Patrizia Di Rosa

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ATP is released from astrocytes and is involved in the propagation of calcium waves among them. Neuronal ATP secretion is quantal and calcium-dependent, but it has been suggested that ATP release from astrocytes may not be vesicular. Here we report that, besides the described basal ATP release facilitated by exposure to calcium-free medium, astrocytes(More)
Nucleotides and cysteinyl-leukotrienes (CysLTs) are unrelated signaling molecules inducing multiple effects through separate G-protein-coupled receptors: the P2Y and the CysLT receptors. Here we show that GPR17, a Gi-coupled orphan receptor at intermediate phylogenetic position between P2Y and CysLT receptors, is specifically activated by both families of(More)
The SNARE-dependent exocytosis of glutamate-containing vesicles in astrocytes is increasingly viewed as an important signal at the basis of the astrocyte-to-neurone communication system in the brain. Here we provide further insights into the molecular features and dynamics of vesicles in cultured astrocytes. We found that immunoisolated synaptobrevin2(More)
Glial cells have been reported to express molecules originally discovered in neuronal and neuroendocrine cells, such as neuropeptides, neuropeptide processing enzymes, and ionic channels. To verify whether astrocytes may have regulated secretory vesicles, the primary cultures prepared from hippocampi of embryonic and neonatal rats were used to investigate(More)
We report on the biochemical and immunological properties as well as on the cellular and subcellular distribution of two proteins, called secretogranins I and II. These proteins specifically occur in a wide variety of endocrine and neuronal cells that package and sort regulatory peptides into secretory granules. Both secretogranins take the same(More)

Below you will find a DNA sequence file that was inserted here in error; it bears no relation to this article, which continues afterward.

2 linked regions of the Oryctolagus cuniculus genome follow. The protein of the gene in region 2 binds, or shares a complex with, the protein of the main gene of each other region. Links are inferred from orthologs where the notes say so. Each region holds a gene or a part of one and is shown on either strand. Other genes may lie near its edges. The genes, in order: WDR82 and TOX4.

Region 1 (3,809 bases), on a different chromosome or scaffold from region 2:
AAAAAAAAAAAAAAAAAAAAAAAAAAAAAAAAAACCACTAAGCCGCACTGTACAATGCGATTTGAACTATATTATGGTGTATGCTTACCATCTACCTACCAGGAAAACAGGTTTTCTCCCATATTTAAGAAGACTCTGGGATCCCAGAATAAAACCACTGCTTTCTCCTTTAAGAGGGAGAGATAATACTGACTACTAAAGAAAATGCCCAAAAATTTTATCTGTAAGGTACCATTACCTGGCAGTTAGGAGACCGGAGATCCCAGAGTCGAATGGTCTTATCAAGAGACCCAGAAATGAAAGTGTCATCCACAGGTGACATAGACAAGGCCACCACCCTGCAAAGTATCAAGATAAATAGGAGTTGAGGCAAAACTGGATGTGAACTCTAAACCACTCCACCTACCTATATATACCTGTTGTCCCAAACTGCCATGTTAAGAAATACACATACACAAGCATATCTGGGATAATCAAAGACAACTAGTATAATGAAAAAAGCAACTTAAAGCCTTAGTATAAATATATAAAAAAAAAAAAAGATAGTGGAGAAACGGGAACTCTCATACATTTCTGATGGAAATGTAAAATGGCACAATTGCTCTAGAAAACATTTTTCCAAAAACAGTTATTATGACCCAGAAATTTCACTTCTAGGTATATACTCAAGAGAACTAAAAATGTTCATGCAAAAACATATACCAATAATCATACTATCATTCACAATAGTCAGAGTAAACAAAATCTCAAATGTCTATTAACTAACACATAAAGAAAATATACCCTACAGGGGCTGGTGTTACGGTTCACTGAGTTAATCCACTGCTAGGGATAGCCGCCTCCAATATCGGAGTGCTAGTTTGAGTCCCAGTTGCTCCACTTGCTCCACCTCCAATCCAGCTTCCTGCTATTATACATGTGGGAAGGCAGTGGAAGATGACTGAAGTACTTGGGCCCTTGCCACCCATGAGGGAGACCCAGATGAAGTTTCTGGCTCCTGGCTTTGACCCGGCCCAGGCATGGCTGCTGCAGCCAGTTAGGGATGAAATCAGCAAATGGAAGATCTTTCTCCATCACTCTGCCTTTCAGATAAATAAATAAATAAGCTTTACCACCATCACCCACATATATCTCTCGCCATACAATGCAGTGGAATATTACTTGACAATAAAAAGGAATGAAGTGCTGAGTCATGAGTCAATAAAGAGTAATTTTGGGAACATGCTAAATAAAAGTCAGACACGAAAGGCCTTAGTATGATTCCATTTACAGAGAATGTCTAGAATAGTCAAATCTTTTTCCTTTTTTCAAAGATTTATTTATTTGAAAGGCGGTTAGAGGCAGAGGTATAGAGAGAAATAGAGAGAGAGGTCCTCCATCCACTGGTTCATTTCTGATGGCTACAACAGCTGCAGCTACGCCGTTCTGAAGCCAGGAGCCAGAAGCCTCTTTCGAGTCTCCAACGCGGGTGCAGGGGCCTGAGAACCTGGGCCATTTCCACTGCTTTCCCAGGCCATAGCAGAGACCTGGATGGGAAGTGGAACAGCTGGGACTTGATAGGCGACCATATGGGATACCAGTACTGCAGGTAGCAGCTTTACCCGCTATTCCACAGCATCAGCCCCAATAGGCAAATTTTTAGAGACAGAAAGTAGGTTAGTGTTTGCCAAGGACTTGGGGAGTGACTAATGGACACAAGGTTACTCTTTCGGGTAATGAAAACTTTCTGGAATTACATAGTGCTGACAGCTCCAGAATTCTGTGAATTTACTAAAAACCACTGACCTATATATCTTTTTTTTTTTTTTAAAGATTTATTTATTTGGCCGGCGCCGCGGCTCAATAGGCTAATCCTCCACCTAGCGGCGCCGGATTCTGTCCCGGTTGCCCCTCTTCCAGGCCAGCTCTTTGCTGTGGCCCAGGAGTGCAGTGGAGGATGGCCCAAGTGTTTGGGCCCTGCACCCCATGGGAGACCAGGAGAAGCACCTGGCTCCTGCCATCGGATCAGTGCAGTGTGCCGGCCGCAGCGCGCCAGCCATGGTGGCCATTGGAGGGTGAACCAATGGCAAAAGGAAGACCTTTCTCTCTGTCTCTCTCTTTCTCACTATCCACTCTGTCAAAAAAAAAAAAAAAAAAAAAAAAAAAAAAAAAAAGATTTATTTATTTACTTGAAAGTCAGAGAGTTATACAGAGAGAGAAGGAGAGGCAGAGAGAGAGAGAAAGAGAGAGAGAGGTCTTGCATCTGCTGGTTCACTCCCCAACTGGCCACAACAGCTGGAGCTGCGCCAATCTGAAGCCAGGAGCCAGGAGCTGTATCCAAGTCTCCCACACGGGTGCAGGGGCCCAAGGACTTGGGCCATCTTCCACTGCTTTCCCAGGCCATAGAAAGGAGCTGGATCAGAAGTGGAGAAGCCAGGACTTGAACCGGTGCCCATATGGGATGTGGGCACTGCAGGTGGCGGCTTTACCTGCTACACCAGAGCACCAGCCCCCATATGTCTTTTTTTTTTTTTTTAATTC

Deciphering the mechanisms regulating the generation of new neurons and new oligodendrocytes, the myelinating cells of the central nervous system, is of paramount importance to address new strategies to replace endogenous damaged cells in the adult brain and foster repair in neurodegenerative diseases. Upon brain injury, the extracellular concentrations of(More)
Upon central nervous system injury, the extracellular concentrations of nucleotides and cysteinyl-leukotrienes, two unrelated families of endogenous signalling molecules, are markedly increased at the site of damage, suggesting that they may act as 'danger signals' to alert responses to tissue damage and start repair. Here we show that, in non-injured(More)
The chromogranins/secretogranins, referred to in abbreviated form as granins, are a family of acidic secretory proteins that are found in the secretory granules of a wide variety of endocrine cells and neurons, being stored together with many different peptide hormones and neuropeptides. The recent elucidation of their primary structure has provided(More)
Dense-core granules (DCGs) are organelles found in specialized secretory cells, including neuroendocrine cells and neurons. Neuronal DCGs facilitate many critical processes, including the transport and secretion of proteins involved in learning, and yet their transport and exocytosis are poorly understood. We have used wide-field and total internal(More)
Secretogranin II (previously also called chromogranin C) is a tyrosine-sulfated secretory protein found in secretory granules in a wide variety of endocrine cells and neurons. Here, we have determined the primary structure of human secretogranin II from a full length cDNA clone and have investigated its properties, predicted from the sequence, by studying(More)